While I agree with you, Andros, that the states are trying to find any way to prevent Obama from getting his way, I do partially understand the increased immigration fear. While the EO would only apply to those who have been in the US for over 5 years and fit the other criteria, this could open the door for those who see this change in policy as a leniency to illegal immigrants and might take advantage of it even though it would not apply to them. While Obama explicitly says that the law does not apply to future immigrants and that it is not "amnesty," I realize that certain states might understand this legislation as a danger. I agree with Rene on his point that the suit will not hold partly because the economic burden of immigrants will not change with this bill because the applicable immigrants are already in the US. Lastly, I do not think that racism is the issue, but the increased anger towards immigrants as a group that current US citizens think are a danger to them.

Kelsey O'Donnell said...

I slightly disagree with Rene and Lindsay. I don't think that this EO is really that horrible. Like Andros said, these states are looking for any reason to blame Obama. While it may be slightly over stepping his bounds, at a certain point there needs to be action on this immigration issue and that's exactly what Obama did. The inefficiency of Congress needs to be dealt with and that's what Obama did. Racism may not necessarily be a large part but it's definitely a part. America is still racist, that seems obvious at this point. Immigration into our country and having the "American Dream" is supposed to be a possibility. At this point in our country, if you're from Latin America, this is not a realistic possibility and that needs to change somehow.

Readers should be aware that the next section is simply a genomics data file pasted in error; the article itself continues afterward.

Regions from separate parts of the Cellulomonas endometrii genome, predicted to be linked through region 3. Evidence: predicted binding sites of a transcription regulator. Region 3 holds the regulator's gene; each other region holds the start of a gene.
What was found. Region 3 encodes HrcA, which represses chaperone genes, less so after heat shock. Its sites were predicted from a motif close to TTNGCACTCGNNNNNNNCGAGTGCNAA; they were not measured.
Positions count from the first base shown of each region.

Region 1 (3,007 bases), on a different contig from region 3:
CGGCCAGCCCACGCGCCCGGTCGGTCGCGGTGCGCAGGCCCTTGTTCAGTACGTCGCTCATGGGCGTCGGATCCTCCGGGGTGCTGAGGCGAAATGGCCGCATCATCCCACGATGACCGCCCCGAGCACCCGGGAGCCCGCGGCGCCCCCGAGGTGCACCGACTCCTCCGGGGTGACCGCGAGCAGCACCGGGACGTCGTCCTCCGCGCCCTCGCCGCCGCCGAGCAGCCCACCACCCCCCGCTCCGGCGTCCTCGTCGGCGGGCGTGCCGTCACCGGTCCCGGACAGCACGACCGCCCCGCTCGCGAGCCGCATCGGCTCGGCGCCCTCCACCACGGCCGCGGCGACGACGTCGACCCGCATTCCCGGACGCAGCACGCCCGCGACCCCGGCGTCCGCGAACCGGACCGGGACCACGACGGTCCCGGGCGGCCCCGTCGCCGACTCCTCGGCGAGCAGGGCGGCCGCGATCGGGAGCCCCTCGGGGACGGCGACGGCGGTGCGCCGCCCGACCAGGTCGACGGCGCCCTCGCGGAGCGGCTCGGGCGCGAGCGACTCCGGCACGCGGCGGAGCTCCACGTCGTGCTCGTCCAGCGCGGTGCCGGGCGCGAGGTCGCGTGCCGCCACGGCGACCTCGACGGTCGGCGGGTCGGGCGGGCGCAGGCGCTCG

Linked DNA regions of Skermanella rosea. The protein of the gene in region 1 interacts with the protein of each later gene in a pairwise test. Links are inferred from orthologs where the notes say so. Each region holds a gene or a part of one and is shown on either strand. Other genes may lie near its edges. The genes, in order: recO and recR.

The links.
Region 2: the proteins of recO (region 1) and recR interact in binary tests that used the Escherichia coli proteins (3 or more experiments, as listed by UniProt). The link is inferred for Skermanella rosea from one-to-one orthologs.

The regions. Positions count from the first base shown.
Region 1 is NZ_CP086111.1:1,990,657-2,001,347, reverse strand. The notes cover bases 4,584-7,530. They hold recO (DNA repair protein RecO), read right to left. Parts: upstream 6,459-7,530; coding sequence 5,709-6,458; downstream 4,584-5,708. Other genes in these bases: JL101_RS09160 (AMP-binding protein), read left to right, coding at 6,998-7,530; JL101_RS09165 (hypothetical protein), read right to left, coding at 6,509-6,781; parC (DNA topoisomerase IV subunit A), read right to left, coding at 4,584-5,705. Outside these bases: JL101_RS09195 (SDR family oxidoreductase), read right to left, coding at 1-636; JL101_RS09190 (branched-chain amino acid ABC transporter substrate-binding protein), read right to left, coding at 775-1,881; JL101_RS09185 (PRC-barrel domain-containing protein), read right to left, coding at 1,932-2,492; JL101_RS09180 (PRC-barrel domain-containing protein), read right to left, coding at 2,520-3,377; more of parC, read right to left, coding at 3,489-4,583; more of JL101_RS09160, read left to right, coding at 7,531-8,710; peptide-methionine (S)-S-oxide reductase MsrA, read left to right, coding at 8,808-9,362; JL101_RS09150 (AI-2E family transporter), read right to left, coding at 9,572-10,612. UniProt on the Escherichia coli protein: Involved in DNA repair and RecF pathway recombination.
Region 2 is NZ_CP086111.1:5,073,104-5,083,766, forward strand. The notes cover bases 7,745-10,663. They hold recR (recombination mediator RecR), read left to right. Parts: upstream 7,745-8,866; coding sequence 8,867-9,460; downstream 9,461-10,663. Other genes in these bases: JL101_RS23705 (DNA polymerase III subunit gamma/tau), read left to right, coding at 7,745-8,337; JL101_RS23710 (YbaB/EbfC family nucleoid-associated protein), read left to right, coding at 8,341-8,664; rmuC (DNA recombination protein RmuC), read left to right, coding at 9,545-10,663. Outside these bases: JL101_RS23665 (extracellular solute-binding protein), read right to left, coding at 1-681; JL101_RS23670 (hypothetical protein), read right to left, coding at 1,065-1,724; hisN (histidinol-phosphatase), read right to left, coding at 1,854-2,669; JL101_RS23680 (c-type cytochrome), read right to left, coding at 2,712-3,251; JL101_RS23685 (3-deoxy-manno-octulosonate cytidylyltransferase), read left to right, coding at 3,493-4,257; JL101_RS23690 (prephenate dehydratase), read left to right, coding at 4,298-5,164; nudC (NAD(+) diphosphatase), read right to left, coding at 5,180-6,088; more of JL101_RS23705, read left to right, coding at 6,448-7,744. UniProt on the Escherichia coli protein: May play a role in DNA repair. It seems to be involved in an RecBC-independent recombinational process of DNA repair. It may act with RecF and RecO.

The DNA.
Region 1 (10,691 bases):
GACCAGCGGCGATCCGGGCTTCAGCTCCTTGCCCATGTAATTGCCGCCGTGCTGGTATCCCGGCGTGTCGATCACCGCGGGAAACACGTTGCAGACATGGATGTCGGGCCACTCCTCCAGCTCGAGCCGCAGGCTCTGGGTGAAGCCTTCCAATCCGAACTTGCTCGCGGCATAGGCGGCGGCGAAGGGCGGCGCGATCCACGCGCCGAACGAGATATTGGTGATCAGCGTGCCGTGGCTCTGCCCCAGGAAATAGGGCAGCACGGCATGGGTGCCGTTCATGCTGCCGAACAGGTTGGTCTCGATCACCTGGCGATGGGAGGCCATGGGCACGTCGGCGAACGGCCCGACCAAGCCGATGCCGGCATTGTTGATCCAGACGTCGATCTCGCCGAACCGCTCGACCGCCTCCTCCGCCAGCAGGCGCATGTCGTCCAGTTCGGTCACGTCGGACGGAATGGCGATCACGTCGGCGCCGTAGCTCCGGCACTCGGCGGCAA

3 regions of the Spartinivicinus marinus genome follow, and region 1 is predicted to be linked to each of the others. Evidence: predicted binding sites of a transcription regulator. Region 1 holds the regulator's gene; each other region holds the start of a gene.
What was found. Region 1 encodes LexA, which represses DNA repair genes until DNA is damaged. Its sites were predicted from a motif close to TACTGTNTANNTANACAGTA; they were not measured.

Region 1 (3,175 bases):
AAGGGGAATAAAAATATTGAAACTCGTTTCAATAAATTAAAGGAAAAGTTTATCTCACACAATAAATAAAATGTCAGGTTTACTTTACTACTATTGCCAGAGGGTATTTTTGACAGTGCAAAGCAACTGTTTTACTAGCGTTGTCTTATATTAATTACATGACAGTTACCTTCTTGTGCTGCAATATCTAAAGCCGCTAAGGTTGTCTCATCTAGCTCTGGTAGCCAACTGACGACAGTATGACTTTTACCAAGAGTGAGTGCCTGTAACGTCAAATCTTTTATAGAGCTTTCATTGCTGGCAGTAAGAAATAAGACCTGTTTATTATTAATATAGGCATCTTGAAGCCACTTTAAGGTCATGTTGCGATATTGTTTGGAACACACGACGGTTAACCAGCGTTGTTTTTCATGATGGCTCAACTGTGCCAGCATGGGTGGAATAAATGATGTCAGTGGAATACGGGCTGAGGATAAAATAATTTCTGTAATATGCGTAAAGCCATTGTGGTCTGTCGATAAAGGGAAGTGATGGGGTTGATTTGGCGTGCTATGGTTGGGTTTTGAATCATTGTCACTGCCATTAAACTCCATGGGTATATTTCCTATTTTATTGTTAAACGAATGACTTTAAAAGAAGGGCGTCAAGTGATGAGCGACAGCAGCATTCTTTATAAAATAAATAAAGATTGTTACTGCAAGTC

Jordan Kranzler said...

I agree with Kelsey. This action is allowed because the Dept of Homeland Security is allowed to exercise prosecutorial discretion, which is why I don't thin the suit will hold. I think it is a big part, but some people are genuinely scared about any economic consequences that may come with it (which I think are overblown - and there are some benefits, one of which you can read about here: http://www.nytimes.com/2005/04/05/business/05immigration.html). So, it influences it, but you can't assume someone is a racist because they take a conservative position on immigration policy. I personally think that with regards to the immigration issue as a whole, we need to make H-1B visas easier to get. It is ridiculous how many people who should be contributing to the American economy can't because of our broken immigration system.

Alex Medwid said...

I think that the notion of this EO increasing illegal immigration is largely speculative, and that this not grounds to prove that Obama has failed to protect the United States Constitution. Thus this lawsuit is not really valid.

Racism is a a factor in anti-immigration mentality to a degree, but a huge influx of mostly poor immigrants can have very negative impacts on a state's economy in the short term.

I think the best fix for the immigration system would be to hugely increase the number of legal immigrants let into the country. One number of legal immigrants does more harm than the same number of legal immigrants due to issues of law enforcement and things like drivers' licenses and taxation.